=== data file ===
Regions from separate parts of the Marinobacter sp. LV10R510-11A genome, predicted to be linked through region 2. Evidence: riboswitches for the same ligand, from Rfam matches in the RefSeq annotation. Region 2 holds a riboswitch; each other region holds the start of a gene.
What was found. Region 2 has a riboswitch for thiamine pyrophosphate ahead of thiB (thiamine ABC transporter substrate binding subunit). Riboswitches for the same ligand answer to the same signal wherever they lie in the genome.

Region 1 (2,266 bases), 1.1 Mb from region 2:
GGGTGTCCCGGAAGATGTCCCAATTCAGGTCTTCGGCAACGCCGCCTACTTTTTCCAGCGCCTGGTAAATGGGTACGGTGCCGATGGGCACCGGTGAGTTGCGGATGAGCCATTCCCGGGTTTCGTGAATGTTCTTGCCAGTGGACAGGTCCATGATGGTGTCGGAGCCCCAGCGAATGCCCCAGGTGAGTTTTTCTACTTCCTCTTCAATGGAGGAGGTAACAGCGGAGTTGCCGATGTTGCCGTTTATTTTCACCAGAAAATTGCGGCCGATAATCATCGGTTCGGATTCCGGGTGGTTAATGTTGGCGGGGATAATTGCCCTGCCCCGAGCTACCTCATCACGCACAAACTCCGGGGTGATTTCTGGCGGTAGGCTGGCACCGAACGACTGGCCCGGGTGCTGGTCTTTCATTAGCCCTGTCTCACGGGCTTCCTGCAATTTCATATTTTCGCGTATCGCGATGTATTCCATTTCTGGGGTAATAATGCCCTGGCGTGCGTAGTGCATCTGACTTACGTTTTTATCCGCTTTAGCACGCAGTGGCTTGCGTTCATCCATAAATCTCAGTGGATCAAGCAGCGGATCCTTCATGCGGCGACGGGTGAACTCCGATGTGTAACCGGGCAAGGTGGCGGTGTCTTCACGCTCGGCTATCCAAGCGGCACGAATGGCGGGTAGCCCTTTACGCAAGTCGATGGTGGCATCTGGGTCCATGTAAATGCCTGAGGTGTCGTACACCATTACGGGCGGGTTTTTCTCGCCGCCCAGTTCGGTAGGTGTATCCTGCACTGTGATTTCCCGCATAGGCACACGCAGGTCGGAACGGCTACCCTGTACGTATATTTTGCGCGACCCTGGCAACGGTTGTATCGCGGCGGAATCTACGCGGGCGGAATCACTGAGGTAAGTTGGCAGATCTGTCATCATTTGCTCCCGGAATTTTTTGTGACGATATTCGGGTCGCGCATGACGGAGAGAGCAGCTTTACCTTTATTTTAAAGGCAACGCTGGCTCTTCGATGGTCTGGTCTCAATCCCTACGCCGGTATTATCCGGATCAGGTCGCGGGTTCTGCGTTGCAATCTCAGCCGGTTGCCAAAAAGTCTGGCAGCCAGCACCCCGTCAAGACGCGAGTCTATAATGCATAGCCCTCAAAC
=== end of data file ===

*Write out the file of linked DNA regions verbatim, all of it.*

Regions from separate parts of the Marinobacter sp. LV10R510-11A genome, predicted to be linked through region 2. Evidence: riboswitches for the same ligand, from Rfam matches in the RefSeq annotation. Region 2 holds a riboswitch; each other region holds the start of a gene.
What was found. Region 2 has a riboswitch for thiamine pyrophosphate ahead of thiB (thiamine ABC transporter substrate binding subunit). Riboswitches for the same ligand answer to the same signal wherever they lie in the genome.

Region 1 (2,266 bases), 1.1 Mb from region 2:
GGGTGTCCCGGAAGATGTCCCAATTCAGGTCTTCGGCAACGCCGCCTACTTTTTCCAGCGCCTGGTAAATGGGTACGGTGCCGATGGGCACCGGTGAGTTGCGGATGAGCCATTCCCGGGTTTCGTGAATGTTCTTGCCAGTGGACAGGTCCATGATGGTGTCGGAGCCCCAGCGAATGCCCCAGGTGAGTTTTTCTACTTCCTCTTCAATGGAGGAGGTAACAGCGGAGTTGCCGATGTTGCCGTTTATTTTCACCAGAAAATTGCGGCCGATAATCATCGGTTCGGATTCCGGGTGGTTAATGTTGGCGGGGATAATTGCCCTGCCCCGAGCTACCTCATCACGCACAAACTCCGGGGTGATTTCTGGCGGTAGGCTGGCACCGAACGACTGGCCCGGGTGCTGGTCTTTCATTAGCCCTGTCTCACGGGCTTCCTGCAATTTCATATTTTCGCGTATCGCGATGTATTCCATTTCTGGGGTAATAATGCCCTGGCGTGCGTAGTGCATCTGACTTACGTTTTTATCCGCTTTAGCACGCAGTGGCTTGCGTTCATCCATAAATCTCAGTGGATCAAGCAGCGGATCCTTCATGCGGCGACGGGTGAACTCCGATGTGTAACCGGGCAAGGTGGCGGTGTCTTCACGCTCGGCTATCCAAGCGGCACGAATGGCGGGTAGCCCTTTACGCAAGTCGATGGTGGCATCTGGGTCCATGTAAATGCCTGAGGTGTCGTACACCATTACGGGCGGGTTTTTCTCGCCGCCCAGTTCGGTAGGTGTATCCTGCACTGTGATTTCCCGCATAGGCACACGCAGGTCGGAACGGCTACCCTGTACGTATATTTTGCGCGACCCTGGCAACGGTTGTATCGCGGCGGAATCTACGCGGGCGGAATCACTGAGGTAAGTTGGCAGATCTGTCATCATTTGCTCCCGGAATTTTTTGTGACGATATTCGGGTCGCGCATGACGGAGAGAGCAGCTTTACCTTTATTTTAAAGGCAACGCTGGCTCTTCGATGGTCTGGTCTCAATCCCTACGCCGGTATTATCCGGATCAGGTCGCGGGTTCTGCGTTGCAATCTCAGCCGGTTGCCAAAAAGTCTGGCAGCCAGCACCCCGTCAAGACGCGAGTCTATAATGCATAGCCCTCAAAC